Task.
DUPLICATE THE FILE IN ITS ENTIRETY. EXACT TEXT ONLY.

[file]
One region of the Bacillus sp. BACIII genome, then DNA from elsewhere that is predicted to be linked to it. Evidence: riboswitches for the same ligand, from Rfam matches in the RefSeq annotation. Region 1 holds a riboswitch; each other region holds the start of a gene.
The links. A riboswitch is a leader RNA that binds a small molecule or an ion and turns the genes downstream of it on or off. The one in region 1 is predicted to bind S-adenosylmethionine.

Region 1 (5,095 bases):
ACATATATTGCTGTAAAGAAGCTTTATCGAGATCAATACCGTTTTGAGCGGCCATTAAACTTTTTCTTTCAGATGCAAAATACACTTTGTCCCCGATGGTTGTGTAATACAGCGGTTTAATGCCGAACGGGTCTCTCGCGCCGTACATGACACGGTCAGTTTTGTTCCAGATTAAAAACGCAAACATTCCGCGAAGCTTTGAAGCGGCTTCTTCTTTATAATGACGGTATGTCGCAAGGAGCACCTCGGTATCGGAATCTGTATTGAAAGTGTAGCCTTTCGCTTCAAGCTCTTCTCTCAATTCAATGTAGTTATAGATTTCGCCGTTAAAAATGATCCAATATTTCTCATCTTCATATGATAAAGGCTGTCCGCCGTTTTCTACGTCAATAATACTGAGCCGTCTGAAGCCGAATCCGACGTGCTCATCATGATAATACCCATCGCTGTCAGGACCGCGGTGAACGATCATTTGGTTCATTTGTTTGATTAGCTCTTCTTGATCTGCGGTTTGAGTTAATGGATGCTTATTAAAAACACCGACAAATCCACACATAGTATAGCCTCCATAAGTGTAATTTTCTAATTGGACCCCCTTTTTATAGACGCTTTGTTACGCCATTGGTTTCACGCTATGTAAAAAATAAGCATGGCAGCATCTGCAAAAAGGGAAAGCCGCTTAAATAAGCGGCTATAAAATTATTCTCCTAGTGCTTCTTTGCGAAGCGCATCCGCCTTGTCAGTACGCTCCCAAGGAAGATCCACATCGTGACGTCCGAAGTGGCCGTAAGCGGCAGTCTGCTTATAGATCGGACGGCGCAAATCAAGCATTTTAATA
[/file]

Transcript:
One region of the Bacillus sp. BACIII genome, then DNA from elsewhere that is predicted to be linked to it. Evidence: riboswitches for the same ligand, from Rfam matches in the RefSeq annotation. Region 1 holds a riboswitch; each other region holds the start of a gene.
The links. A riboswitch is a leader RNA that binds a small molecule or an ion and turns the genes downstream of it on or off. The one in region 1 is predicted to bind S-adenosylmethionine.

Region 1 (5,095 bases):
ACATATATTGCTGTAAAGAAGCTTTATCGAGATCAATACCGTTTTGAGCGGCCATTAAACTTTTTCTTTCAGATGCAAAATACACTTTGTCCCCGATGGTTGTGTAATACAGCGGTTTAATGCCGAACGGGTCTCTCGCGCCGTACATGACACGGTCAGTTTTGTTCCAGATTAAAAACGCAAACATTCCGCGAAGCTTTGAAGCGGCTTCTTCTTTATAATGACGGTATGTCGCAAGGAGCACCTCGGTATCGGAATCTGTATTGAAAGTGTAGCCTTTCGCTTCAAGCTCTTCTCTCAATTCAATGTAGTTATAGATTTCGCCGTTAAAAATGATCCAATATTTCTCATCTTCATATGATAAAGGCTGTCCGCCGTTTTCTACGTCAATAATACTGAGCCGTCTGAAGCCGAATCCGACGTGCTCATCATGATAATACCCATCGCTGTCAGGACCGCGGTGAACGATCATTTGGTTCATTTGTTTGATTAGCTCTTCTTGATCTGCGGTTTGAGTTAATGGATGCTTATTAAAAACACCGACAAATCCACACATAGTATAGCCTCCATAAGTGTAATTTTCTAATTGGACCCCCTTTTTATAGACGCTTTGTTACGCCATTGGTTTCACGCTATGTAAAAAATAAGCATGGCAGCATCTGCAAAAAGGGAAAGCCGCTTAAATAAGCGGCTATAAAATTATTCTCCTAGTGCTTCTTTGCGAAGCGCATCCGCCTTGTCAGTACGCTCCCAAGGAAGATCCACATCGTGACGTCCGAAGTGGCCGTAAGCGGCAGTCTGCTTATAGATCGGACGGCGCAAATCAAGCATTTTAATA